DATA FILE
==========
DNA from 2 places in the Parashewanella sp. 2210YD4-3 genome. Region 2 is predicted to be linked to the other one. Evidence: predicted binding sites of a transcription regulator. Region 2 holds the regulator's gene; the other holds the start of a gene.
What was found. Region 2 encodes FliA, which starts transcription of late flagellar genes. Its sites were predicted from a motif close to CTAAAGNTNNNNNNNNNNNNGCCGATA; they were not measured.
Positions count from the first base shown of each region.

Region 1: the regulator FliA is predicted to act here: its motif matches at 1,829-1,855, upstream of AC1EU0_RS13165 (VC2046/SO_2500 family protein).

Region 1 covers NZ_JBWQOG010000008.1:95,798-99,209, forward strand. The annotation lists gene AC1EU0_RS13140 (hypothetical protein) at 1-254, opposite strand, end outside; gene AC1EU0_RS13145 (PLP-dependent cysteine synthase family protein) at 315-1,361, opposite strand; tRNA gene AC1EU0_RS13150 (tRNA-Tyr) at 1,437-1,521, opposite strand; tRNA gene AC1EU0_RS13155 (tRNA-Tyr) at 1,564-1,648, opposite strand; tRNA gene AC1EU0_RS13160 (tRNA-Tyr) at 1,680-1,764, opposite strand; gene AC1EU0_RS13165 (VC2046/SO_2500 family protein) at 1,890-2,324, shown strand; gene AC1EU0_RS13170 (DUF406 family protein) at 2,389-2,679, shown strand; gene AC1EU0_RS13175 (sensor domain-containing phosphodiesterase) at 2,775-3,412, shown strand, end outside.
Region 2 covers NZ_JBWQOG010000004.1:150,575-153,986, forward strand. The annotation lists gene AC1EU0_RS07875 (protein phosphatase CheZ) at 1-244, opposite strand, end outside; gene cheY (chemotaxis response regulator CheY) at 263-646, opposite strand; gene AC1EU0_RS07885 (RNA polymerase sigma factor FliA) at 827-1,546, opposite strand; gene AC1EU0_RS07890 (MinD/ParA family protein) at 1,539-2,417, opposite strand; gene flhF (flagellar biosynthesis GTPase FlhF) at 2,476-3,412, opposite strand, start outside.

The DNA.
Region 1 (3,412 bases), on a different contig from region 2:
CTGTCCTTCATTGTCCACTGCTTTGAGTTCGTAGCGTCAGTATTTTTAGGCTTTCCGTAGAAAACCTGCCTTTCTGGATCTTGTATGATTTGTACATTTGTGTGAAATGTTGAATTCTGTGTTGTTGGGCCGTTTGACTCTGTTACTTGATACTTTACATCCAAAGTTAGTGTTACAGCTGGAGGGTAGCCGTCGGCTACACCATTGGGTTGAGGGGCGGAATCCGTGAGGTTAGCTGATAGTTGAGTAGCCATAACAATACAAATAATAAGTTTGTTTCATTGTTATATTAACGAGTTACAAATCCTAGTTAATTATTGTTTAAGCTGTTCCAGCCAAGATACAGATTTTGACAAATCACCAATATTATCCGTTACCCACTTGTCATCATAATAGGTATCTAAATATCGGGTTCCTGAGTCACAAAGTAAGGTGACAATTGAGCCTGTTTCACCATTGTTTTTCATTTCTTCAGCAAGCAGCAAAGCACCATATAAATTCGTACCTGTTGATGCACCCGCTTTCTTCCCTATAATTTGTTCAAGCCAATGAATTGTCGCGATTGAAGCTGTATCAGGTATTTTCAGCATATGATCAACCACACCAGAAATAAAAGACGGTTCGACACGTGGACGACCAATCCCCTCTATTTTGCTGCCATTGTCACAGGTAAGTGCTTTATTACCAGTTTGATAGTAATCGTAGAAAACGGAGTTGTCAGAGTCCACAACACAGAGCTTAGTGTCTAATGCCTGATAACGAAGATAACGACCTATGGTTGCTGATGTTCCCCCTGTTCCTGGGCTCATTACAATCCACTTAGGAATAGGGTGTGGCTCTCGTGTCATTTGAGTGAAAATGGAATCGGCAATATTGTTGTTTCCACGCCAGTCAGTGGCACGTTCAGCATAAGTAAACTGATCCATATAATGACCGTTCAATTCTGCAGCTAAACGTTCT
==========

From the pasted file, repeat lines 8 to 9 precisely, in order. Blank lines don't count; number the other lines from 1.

Region 1 (3,412 bases), on a different contig from region 2:
CTGTCCTTCATTGTCCACTGCTTTGAGTTCGTAGCGTCAGTATTTTTAGGCTTTCCGTAGAAAACCTGCCTTTCTGGATCTTGTATGATTTGTACATTTGTGTGAAATGTTGAATTCTGTGTTGTTGGGCCGTTTGACTCTGTTACTTGATACTTTACATCCAAAGTTAGTGTTACAGCTGGAGGGTAGCCGTCGGCTACACCATTGGGTTGAGGGGCGGAATCCGTGAGGTTAGCTGATAGTTGAGTAGCCATAACAATACAAATAATAAGTTTGTTTCATTGTTATATTAACGAGTTACAAATCCTAGTTAATTATTGTTTAAGCTGTTCCAGCCAAGATACAGATTTTGACAAATCACCAATATTATCCGTTACCCACTTGTCATCATAATAGGTATCTAAATATCGGGTTCCTGAGTCACAAAGTAAGGTGACAATTGAGCCTGTTTCACCATTGTTTTTCATTTCTTCAGCAAGCAGCAAAGCACCATATAAATTCGTACCTGTTGATGCACCCGCTTTCTTCCCTATAATTTGTTCAAGCCAATGAATTGTCGCGATTGAAGCTGTATCAGGTATTTTCAGCATATGATCAACCACACCAGAAATAAAAGACGGTTCGACACGTGGACGACCAATCCCCTCTATTTTGCTGCCATTGTCACAGGTAAGTGCTTTATTACCAGTTTGATAGTAATCGTAGAAAACGGAGTTGTCAGAGTCCACAACACAGAGCTTAGTGTCTAATGCCTGATAACGAAGATAACGACCTATGGTTGCTGATGTTCCCCCTGTTCCTGGGCTCATTACAATCCACTTAGGAATAGGGTGTGGCTCTCGTGTCATTTGAGTGAAAATGGAATCGGCAATATTGTTGTTTCCACGCCAGTCAGTGGCACGTTCAGCATAAGTAAACTGATCCATATAATGACCGTTCAATTCTGCAGCTAAACGTTCT